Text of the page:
"Tell you what, Mi amore," I began. "In two days, we'll see which of us is right. If it's me, we'll go on walkabout and you'll owe me a kiss."

"You got yourself a bet there, Mister," Sabina said with a smirk.

07 February 2011


My grandmother has been gone seven years now. By late mourning, I'd pulled out the compilation of swing music she gave me, paying special attention to Bunny Bergman's interpretation of I Can't Get Started. This little memorandum served to remind me of a simple and inescapable fact; she's still dead and I still miss her.

By now, she'd have been eighty-eight. Given how my great grandmother, her mother, had slipped into elderly madness somewhere around eighty-three or eighty-four, I cannot help but wonder if my grandmother would've suffered a similar fate. Of course, that is one of those mysteries I'll never be able to solve and I must accept it. Sometimes, I do a better job of that than others.

Upon waking, starting mourning tea, and letting the hounds out, I was greeted by snow. Soft flurry flakes, which danced upon the air currents like fireflies of frozen water. It was fascinating to watch, I do confess, but part of me did chuckle ruefully at a perceived meteorological irony. See, it snowed quite a bit whilst my grandmother was dying. Mostly, on the really bad days. It snowed the day of her funeral.

Of course, it snowed a fair amount when my mother was dying too. In fact, that day I was off on walkabout before my mother died, we'd dealt with a whiteout at one point. As I recall, it snowed a few times around my great grandmother's death, twenty-five years ago now. My grandfather, who died three days before the Christmas of my ninth year, had an aneurysm, which dropped him quickly on the steps of the courthouse he served as commissioner at in soft fluffy snow. It was snowing the day I got the news the bruja's shell joined her ghost in bardo.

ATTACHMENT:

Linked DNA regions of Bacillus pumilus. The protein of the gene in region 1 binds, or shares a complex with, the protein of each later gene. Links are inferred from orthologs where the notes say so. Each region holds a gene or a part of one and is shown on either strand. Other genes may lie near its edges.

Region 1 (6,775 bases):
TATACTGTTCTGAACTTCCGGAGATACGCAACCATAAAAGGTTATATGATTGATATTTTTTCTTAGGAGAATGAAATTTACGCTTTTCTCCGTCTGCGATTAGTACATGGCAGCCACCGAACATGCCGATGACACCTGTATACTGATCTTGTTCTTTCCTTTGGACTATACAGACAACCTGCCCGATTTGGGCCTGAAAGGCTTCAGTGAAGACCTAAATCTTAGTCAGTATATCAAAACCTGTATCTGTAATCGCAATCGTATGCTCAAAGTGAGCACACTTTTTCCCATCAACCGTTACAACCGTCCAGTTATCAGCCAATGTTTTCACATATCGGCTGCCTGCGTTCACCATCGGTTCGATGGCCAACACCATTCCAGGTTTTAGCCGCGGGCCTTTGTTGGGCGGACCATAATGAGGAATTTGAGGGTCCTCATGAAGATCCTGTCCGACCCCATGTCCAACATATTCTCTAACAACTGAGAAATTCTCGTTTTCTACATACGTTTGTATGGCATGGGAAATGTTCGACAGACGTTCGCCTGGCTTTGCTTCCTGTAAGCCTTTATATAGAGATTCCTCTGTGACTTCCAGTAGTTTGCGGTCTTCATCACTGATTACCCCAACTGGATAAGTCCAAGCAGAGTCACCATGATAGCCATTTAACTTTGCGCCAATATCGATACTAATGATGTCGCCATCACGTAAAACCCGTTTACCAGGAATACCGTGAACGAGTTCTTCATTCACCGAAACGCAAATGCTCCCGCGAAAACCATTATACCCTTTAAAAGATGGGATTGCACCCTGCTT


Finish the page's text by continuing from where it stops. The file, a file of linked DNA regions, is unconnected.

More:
The common thread to all this is not so much the snow, but the fact these deaths all occurred during winter. It happens to snow during the winter. Even and especially in this part of the world. Sometimes, to the degree you might find yourself wondering whether or not we are standing upon the precipice of another ice age.

For awhile, I rather hated the snow. You can spare pointing out I live the wrong geographic region if I dislike snow, because I've heard it too many times to count without removing articles of clothing. From that period my grandmother was dying to two and half years later, I would blame my ire toward snow on her death. Certainly, it made that particular form of precipitation less than enjoyable, even of it was just an effigy.

Truth be told, I think I lost that child-like exuberance for snow once I had to actually drive in it. Suddenly, snow days were not nearly as fun or exciting. In fact, since it seemed to become remedial day on the roadways, it became just plumb annoying. Most often, the most vicious of storms seemed to coincide with when I most wanted to go and do something. I know full well it was just roll of the bones chaos, but in a younger and more foolish frame of mind, I occasionally wondered if there wasn't some sort of meteorological conspiracy. It took me years to get past that little bit of self-importance.

I think it was in my mid-twenties that, as penance for getting older and having a twisted skeleton that sometimes seems to be held together by little more than bubblegum and bailing wire, which often creaks and groans like the foundation of an old, old house and brittle bone-dried black widow webs, the cold began to sometimes become painful. Oh, I know there are those who can and do hurt worse than me when the barometer shifts, but that's hardly a comfort when poison painkillers suddenly hold the same appeal as dark chocolate. When the first real snow of the season would come, I would grit my teeth against the pain I knew I'd be feeling in varying degrees for the next few months.

It was because I wouldn't move away, and don't think it wasn't suggested. The paradox being the fact I rather dig Colorado. It's been my home for all but three and a half years of my life. Winter, the cold, the snow, was just the price of admission, and all things for a price; it is only the cheap things can be purchased with folding paper and jingling coins.

There was also the fact my daughter was still here after her mother and split up, making it, to my mind, that I couldn't leave...